The El Gran Paitití Project
A Resilient & Forest-friendly Economy
“Paitití”, better known as El Dorado, refers to a mystical Inca treasure lost somewhere in the rainforest of the Amazon. It represents a place of economic, cultural, and spiritual wealth, yet to be discovered. We believe that this is more than a legend. The Paitití Project seeks to uncover this treasure, by engaging the public into a vision of a balanced co-existence with Amazonian forests.
The Paitití Project incubates resilient communities and resilience partnerships in the Amazon rainforest. Such a resilient economy is both people and forest-friendly, given that it decresases deforestation and vulnerability to climate change.
The project is aimed to be scalable, starting with the M-A-P Region covering Peru, Brazil and Bolivia as an initial case.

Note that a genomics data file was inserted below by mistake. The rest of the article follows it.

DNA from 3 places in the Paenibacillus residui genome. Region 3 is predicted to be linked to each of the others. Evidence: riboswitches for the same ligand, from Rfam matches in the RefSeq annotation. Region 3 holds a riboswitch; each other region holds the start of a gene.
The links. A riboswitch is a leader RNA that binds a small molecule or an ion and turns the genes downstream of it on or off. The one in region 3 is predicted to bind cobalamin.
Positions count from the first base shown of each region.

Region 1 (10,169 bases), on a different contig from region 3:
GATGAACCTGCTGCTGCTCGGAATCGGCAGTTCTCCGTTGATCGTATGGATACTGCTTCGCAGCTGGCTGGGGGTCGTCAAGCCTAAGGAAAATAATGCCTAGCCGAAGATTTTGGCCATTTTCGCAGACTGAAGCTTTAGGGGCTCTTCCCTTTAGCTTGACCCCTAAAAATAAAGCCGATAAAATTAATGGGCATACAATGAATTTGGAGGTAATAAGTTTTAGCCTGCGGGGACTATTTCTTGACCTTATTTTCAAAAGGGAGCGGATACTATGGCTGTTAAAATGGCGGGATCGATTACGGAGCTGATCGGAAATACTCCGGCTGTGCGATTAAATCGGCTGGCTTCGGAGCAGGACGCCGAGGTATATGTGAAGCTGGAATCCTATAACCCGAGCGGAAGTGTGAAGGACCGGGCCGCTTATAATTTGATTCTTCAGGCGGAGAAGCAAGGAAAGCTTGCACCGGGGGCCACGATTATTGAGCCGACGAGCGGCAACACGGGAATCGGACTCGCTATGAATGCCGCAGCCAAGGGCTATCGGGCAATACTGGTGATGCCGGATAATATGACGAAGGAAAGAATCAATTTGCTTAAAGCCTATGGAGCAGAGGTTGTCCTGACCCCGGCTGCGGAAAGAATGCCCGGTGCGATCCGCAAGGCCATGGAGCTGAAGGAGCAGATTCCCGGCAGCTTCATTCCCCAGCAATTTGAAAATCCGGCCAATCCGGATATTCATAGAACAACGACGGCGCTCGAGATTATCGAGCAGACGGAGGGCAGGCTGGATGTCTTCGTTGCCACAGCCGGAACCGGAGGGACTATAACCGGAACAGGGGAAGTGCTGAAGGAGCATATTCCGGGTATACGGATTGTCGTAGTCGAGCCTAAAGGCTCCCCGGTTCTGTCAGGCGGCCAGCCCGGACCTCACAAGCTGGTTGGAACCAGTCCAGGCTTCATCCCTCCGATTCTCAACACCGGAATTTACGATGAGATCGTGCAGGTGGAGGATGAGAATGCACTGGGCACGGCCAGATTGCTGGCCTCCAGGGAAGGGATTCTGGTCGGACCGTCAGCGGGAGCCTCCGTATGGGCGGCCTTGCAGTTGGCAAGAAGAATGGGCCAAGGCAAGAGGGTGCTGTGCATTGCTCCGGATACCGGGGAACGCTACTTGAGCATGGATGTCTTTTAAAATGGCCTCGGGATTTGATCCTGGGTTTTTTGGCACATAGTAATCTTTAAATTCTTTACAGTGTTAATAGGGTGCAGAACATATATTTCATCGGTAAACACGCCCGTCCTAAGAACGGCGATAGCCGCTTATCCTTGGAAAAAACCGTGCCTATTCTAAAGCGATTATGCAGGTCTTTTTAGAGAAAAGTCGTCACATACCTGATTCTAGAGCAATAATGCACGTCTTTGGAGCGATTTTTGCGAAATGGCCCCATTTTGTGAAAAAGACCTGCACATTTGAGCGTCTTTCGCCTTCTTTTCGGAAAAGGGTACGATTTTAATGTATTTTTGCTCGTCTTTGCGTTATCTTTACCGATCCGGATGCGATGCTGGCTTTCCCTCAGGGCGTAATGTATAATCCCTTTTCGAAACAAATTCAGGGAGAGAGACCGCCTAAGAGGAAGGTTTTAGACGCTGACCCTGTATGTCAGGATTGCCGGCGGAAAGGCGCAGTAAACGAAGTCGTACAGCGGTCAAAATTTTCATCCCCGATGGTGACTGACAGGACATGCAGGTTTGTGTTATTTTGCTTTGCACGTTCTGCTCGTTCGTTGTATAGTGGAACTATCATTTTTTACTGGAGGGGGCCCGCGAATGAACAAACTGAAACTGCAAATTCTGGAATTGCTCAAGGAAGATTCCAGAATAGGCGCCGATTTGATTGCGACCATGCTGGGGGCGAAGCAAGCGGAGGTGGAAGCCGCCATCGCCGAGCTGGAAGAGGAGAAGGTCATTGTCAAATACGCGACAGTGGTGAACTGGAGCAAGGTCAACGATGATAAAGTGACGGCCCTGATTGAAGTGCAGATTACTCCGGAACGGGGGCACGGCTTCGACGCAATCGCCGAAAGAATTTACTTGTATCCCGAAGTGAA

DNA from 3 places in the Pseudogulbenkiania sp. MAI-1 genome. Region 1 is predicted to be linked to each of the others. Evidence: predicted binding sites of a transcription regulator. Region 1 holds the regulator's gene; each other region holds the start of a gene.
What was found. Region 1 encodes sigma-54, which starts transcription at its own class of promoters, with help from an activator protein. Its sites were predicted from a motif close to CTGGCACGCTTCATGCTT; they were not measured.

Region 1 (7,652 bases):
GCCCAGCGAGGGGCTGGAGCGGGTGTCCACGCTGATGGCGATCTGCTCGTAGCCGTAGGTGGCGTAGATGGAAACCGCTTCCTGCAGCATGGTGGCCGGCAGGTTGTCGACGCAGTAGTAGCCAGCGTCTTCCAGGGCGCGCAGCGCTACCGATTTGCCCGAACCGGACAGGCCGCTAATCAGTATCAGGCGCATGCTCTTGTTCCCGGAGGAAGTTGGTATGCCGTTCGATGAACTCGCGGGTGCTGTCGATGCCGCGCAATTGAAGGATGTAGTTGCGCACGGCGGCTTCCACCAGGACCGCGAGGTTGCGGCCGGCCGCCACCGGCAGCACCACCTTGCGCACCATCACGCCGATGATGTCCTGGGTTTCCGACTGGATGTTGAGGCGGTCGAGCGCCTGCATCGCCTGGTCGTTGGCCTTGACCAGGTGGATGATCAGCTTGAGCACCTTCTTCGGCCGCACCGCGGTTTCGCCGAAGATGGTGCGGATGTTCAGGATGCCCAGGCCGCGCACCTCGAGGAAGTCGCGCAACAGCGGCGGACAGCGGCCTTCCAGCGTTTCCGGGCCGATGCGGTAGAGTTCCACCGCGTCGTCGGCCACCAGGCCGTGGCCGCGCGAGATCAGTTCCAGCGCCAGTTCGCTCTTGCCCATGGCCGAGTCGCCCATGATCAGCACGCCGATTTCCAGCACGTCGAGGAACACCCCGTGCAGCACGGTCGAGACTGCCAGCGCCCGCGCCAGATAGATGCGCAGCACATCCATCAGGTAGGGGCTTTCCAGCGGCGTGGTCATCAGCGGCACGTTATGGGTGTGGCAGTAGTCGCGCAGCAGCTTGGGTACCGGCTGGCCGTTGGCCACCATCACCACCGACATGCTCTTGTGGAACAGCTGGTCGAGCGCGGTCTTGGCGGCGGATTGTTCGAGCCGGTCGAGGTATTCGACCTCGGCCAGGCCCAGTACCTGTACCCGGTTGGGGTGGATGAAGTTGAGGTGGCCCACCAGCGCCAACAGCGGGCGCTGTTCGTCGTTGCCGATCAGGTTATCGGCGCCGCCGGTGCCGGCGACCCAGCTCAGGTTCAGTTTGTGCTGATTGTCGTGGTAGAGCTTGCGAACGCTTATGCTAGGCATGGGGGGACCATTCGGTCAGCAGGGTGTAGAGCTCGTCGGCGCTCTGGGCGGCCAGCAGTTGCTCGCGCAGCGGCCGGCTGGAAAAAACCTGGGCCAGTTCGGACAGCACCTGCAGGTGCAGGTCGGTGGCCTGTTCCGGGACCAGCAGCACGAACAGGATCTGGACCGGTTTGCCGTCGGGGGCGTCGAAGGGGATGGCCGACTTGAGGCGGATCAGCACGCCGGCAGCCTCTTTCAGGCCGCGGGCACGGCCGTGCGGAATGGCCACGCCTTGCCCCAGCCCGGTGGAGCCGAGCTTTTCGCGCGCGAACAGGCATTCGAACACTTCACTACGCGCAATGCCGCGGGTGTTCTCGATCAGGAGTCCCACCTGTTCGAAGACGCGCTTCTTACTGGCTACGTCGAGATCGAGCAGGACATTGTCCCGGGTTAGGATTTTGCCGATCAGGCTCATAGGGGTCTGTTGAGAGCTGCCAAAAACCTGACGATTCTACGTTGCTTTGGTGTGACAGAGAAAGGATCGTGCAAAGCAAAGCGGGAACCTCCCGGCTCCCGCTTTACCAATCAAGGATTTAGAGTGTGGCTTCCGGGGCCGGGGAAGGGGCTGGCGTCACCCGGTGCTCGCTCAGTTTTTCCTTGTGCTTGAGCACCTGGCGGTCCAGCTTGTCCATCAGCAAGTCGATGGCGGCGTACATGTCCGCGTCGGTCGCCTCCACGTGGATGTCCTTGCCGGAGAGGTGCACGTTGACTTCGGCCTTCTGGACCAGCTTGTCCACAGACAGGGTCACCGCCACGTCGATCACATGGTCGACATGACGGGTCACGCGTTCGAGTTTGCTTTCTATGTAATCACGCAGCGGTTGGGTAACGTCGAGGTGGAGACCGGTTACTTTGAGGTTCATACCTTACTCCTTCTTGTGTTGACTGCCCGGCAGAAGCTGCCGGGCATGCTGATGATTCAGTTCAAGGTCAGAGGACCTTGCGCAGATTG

“Resilience starts from the belief that humans and nature are strongly coupled to the point that they should be conceived as one social-ecological system”
(Stockholm Resilience Centre).
The Paitití Project is an umbrella project incorporating NGO's, government institutions, municipal partners, social organisations and other thematically interested parties. The project has been initiated by Paitití Lab and is steered by group of key partners, namely, Paititi Lab, Conservation International Bolivia, Avina Foundation Bolivia and Fundación Fautapo.
WHY? Water, Food Security and Climate-Resilience
Amazonian forests have been recognized for their importance in balancing global climate. However, evidence on their role for regional water cycles and climate-resilience is growing by the year. Potential impacts may not only affect the 30 million people living in the Amazon, but also extend to large metropolises and farming areas across South America. - The Paititi Project connects Cities to the Amazon.
HOW? Resilient Communities & Resilience Partnerships